February 7, 2018
I remember when I actually realized that I could pursue photography as a career. Maybe that should be mistake number one. Well, first let’s go back, way back to 12th grade AP Photo. Where I pulled so strongly towards this medium, but could never imagine starting a career with it. I wanted to be a Psychologist or a teacher. While I achieved degrees in both, I couldn’t help wistfully walking past the art department at Arizona State. Peeking into the photo department and thinking what if. It was while I was getting my masters degree that a co-worker had his engagement session photos taken. This one little thing, and it was like something inside of my brain just clicked. That’s what I want to do. I want to create. I want to give couples the opportunity to look back and know how they felt about each other, because of those moments matter.
Home I went, being this naive girl almost finished with graduate school and working a full-time job, and spoke to my dad. Because that’s always what I end up doing when I think of a big idea and him and my mom had me reach out to my Uncle Bill, who was a sports photographer. I spoke to him on the phone and gave me the biggest gift, a Nikon D2HS. I was so nervous when it came in the mail, I was so afraid I would drop it and that’s it, career done. But I practiced and practiced and 8 years later, it’s all I can ever dream of doing.
Now, the point of this post is that I learned a lot along the way, and I did that my messing up a lot. I posted giveaways that no one applied to. Wrote blog posts that no one read. Did all the things that are a bit cringe-worthy now but in 2010 sounded pretty darn great! Today I want to share with you three mistakes I made in my first year of business, and how you can avoid them.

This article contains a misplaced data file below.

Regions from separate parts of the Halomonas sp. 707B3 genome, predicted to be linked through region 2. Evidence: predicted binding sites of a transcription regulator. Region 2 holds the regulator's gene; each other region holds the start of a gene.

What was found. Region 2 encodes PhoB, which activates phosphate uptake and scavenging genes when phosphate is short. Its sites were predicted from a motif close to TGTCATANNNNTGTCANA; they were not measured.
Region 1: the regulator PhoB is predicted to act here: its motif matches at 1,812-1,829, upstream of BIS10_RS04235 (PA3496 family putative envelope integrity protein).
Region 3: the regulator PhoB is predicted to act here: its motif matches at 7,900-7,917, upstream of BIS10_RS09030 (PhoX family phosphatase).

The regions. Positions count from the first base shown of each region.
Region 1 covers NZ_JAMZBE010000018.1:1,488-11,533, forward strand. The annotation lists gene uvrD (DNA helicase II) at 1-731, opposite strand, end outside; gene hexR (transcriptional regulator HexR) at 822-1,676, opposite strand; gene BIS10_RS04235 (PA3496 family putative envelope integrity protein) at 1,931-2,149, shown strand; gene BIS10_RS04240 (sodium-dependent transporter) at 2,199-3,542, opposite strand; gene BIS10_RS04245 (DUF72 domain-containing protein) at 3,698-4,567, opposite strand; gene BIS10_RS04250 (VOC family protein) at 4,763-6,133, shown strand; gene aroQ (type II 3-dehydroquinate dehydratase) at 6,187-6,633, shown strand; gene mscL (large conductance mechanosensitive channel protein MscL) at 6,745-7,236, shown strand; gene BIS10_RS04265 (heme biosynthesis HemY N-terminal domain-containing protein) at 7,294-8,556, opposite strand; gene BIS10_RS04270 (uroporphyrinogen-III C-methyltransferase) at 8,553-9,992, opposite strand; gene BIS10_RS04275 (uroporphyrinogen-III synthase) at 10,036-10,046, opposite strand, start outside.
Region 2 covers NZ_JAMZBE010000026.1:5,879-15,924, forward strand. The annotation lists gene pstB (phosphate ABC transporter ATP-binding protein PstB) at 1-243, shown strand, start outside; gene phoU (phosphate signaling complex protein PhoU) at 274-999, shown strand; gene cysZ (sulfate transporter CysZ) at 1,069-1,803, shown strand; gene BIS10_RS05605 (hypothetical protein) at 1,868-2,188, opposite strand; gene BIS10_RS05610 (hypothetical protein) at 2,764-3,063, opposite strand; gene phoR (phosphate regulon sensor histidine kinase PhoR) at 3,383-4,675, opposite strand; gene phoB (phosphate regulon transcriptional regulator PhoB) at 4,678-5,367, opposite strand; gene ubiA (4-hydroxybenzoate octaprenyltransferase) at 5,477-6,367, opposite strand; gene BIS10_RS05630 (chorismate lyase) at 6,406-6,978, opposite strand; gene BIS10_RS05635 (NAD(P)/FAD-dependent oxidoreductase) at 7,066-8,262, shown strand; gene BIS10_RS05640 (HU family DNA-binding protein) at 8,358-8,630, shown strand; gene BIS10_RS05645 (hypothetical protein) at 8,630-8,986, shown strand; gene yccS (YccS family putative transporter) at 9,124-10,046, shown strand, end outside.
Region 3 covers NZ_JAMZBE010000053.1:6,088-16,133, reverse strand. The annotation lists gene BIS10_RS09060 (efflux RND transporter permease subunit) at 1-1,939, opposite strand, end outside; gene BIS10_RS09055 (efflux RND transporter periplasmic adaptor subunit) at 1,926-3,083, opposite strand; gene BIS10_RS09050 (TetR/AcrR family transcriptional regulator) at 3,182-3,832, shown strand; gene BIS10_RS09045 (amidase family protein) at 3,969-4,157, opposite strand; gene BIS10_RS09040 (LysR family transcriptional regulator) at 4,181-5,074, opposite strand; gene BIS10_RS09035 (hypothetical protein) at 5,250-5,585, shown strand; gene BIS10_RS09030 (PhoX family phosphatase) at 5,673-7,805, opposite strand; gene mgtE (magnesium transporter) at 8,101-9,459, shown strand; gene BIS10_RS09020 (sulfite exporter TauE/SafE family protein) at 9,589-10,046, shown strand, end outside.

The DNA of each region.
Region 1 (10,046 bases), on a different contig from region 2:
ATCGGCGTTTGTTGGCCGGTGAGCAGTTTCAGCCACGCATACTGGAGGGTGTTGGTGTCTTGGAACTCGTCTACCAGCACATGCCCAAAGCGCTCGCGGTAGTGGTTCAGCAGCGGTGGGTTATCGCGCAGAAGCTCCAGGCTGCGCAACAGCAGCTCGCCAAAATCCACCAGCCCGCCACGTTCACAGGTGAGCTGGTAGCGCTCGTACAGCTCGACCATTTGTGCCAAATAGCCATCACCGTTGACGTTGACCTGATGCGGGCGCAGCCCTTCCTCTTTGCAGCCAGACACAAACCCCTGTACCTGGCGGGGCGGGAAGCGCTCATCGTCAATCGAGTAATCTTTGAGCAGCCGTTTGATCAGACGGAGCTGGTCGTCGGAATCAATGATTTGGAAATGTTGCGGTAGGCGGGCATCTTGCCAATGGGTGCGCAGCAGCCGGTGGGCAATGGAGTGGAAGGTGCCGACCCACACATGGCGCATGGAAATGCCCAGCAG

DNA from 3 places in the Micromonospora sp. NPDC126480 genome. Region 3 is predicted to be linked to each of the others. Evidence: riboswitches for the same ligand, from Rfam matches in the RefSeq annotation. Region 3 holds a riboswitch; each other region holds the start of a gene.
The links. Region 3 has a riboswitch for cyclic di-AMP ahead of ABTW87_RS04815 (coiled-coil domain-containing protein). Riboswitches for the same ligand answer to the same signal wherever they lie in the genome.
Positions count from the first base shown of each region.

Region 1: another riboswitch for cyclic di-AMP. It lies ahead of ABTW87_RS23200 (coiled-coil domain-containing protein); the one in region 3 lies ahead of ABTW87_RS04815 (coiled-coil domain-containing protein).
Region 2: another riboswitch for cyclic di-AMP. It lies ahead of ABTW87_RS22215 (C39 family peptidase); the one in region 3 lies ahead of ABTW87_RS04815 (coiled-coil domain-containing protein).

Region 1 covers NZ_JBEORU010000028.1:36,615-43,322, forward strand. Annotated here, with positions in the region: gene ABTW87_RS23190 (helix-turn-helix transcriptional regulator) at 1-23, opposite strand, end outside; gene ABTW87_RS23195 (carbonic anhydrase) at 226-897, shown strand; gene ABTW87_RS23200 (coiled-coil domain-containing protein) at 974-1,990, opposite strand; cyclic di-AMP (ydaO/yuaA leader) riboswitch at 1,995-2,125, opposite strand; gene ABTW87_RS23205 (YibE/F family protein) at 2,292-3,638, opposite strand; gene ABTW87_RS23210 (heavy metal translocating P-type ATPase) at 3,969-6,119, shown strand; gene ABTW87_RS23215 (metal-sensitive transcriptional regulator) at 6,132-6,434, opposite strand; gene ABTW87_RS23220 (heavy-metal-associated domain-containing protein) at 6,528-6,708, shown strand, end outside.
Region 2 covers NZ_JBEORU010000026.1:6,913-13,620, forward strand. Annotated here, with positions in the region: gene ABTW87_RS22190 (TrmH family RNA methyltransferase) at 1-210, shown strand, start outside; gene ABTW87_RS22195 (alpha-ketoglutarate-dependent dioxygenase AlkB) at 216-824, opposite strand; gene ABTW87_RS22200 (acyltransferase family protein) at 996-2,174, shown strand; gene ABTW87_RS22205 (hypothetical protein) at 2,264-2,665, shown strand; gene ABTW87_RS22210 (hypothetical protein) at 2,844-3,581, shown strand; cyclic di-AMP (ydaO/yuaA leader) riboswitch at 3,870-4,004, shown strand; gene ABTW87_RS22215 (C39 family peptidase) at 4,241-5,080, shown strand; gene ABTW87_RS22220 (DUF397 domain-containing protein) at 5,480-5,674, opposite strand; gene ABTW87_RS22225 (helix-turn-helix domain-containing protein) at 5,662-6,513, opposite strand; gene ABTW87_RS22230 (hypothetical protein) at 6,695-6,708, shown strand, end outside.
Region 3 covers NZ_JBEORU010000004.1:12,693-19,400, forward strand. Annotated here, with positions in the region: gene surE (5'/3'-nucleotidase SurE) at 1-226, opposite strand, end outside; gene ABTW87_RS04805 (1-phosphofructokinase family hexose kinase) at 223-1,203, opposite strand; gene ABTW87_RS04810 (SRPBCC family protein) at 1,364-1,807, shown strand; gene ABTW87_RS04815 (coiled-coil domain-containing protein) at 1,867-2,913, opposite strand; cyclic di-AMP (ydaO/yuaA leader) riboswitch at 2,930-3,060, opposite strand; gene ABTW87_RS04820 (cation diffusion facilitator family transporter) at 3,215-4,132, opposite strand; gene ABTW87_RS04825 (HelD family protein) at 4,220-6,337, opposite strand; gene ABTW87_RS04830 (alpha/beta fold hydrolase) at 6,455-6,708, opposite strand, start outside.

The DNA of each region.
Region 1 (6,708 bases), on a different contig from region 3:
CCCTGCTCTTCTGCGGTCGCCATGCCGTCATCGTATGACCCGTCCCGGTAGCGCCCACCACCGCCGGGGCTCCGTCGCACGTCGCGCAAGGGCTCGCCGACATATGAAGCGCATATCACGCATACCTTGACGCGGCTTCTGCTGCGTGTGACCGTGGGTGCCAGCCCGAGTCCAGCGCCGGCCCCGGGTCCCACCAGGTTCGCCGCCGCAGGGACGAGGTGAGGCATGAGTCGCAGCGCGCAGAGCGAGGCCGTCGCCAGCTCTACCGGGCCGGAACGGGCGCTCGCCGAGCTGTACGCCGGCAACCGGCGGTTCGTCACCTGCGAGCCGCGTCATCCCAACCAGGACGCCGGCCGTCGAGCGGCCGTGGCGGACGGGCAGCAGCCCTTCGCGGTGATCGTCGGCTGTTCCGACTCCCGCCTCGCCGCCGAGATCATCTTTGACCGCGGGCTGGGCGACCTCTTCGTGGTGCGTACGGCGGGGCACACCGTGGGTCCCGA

- Not Researching My Ideal Client- I was just so happy to have ANY client that I didn’t pause to research the couples that would be happiest with my work. It’s so important that whether you photograph families or weddings or seniors, you create a brand that is polarizing. Not in a bad way, but one that gives clients an immediate feel of I NEED THAT PERSON or eh, not really my style. Guess what? It’s totally ok if people aren’t your style!
- Not Charging My Worth – Again, this goes back to just being so happy to have a client! If you are putting in hours and hours of work and not charging appropriately, you will get burned out, fast. Once I realized I was charging what amounted to $5/hr (told you this post was cringe-worthy!) I changed my strategy and set a more realistic pricing structure.
Not Creating A System
– My biggest mistake in my first year of business was not putting together systems that allowed me to work on my business instead of in my business. It’s still something that I review every February to make sure I am giving each client the same level of care from start to finish. I also look for new programs out there to help with bookkeeping, email lists, and social media. As a creative business owner, I wear a lot of hats. Allowing systems to automate has allowed me to be more creative and spend more time dreaming up the next big thing for my company.
What roadblocks are you running into in your small business? Or if you have been in business for years, what is the biggest (cringe-worthy) thing you’ve overcome? I’d love to discuss it more, so make sure to leave a comment below or on today’s Instagram post!